Patti Smith

Patti Smith

The Lensic, Jan. 19

Only the high priestess of punk rock, as Patti Smith became known in the 1970s, could make magical the stripped-down stage she inhabited at the Lensic on Jan. 19. Wearing her typical uniform of a white shirt, black blazer and jeans, and tall combat boots, and accompanied only by her books and a borrowed guitar, the seventy-two-year-old writer and musician brought her divine energy to an enthusiastic sold-out crowd. In stories, readings, and songs, Smith repeatedly returned to moments in her life and invoked the theme of devotion, which is also the title of her new book.

In her reading of a poetic passage from Devotion, she exposed her essential artistic mission. “Why do we write?” she asked. “Because we cannot simply live.”

Smith’s origin story is the stuff of legend: After moving to New York City from New Jersey in 1967, Smith became an acclaimed public artist in 1975, when her critically beloved debut album, Horses, established her as a guiding light of the New York art and punk scenes. To talk about Smith is to name-drop some of the most pivotal artists of that period and beyond.

In 1969, she told the rapt Lensic audience, Smith and her boyfriend Robert Mapplethorpe (who later became perhaps the most controversial photographer of his generation) moved into the smallest room in the Chelsea Hotel. There, she entered the orbits of artistic geniuses like Jean-Luc Godard, Salvador Dalí, Arthur C. Clarke, and Janis Joplin.

“I didn’t finish school at all,” said Smith, who seems to remain the wide-eyed fangirl that first entered the circles of the cultural elite. “But it was like having my own university with all these great teachers.”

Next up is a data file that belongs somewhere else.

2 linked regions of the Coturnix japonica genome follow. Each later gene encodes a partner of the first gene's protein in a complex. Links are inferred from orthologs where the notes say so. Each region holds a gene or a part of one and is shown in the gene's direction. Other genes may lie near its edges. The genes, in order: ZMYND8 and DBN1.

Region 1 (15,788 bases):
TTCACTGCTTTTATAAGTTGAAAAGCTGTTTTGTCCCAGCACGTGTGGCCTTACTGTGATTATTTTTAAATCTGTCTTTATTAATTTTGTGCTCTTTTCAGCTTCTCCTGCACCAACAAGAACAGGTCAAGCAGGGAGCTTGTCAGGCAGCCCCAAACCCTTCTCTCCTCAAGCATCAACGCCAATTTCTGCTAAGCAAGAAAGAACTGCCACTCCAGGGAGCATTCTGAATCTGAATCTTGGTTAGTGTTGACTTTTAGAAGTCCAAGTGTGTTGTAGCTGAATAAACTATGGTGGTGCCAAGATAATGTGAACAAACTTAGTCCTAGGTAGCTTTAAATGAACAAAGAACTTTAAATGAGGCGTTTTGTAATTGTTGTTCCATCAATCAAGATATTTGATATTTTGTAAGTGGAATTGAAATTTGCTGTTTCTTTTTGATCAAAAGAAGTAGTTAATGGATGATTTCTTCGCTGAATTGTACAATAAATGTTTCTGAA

The evening was peppered with dynamic vocal and poetry performances, but Smith’s storytelling — both seemingly off the cuff and in readings from her National Book Award-winning Just Kids — stood out.

At the Automat one day, Allen Ginsberg bestowed upon her the missing 10 cents she needed for a cheese sandwich. After he led her to a table and she “plowed into the sandwich,” he discovered she was a girl. “Is that a problem?” she replied, her accent ringing with sass. She also remembered dancing with Mapplethorpe to Motown hits, which sparked frequent fights about who was the better dancer.

“Robert was from Long Island,” she said dismissively, drawing out the syllables. “People from South Jersey may not have culture, but they know how to dance.”

In her a cappella singing, which flowed seamlessly from her storytelling, she became a live wire. She called upon the vibrato contours of her voice, trailing her fingers delicately through the air as if conjuring spirits from the rafters.

The ghosts of dead boyfriends made frequent appearances throughout the evening. She dedicated “Beneath the Southern Cross” to her late lover, the playwright Sam Shepard: “Sam loved Santa Fe, so it’s nice to sing him a song here.” In the shivering lyrics, “Oh/To be/Not anyone/Gone,” one sensed the magnitude of both his absence and presence.

Before she sang “Because the Night,” the song she wrote with Bruce Springsteen for her late husband Fred “Sonic” Smith, she danced a charming gear-up jig. “I never sing this song ... without thinking of my boyfriend,” she said, grinning. The chorus became a heartfelt singalong before she interrupted what would be the song’s guitar break. She chanted in a silly sing-song, “Now here’s/the part/where Lenny Kaye/does his solo.” Though tears were streaming down many faces, the crowd rippled with giggles.

The encore underlined Smith’s love of ... well, love, and all its inspirational power. Accompanied by local guitarist Ross Hamlin, she sang a joyful rendition of “Can’t Help Falling in Love.” The audience gladly joined in.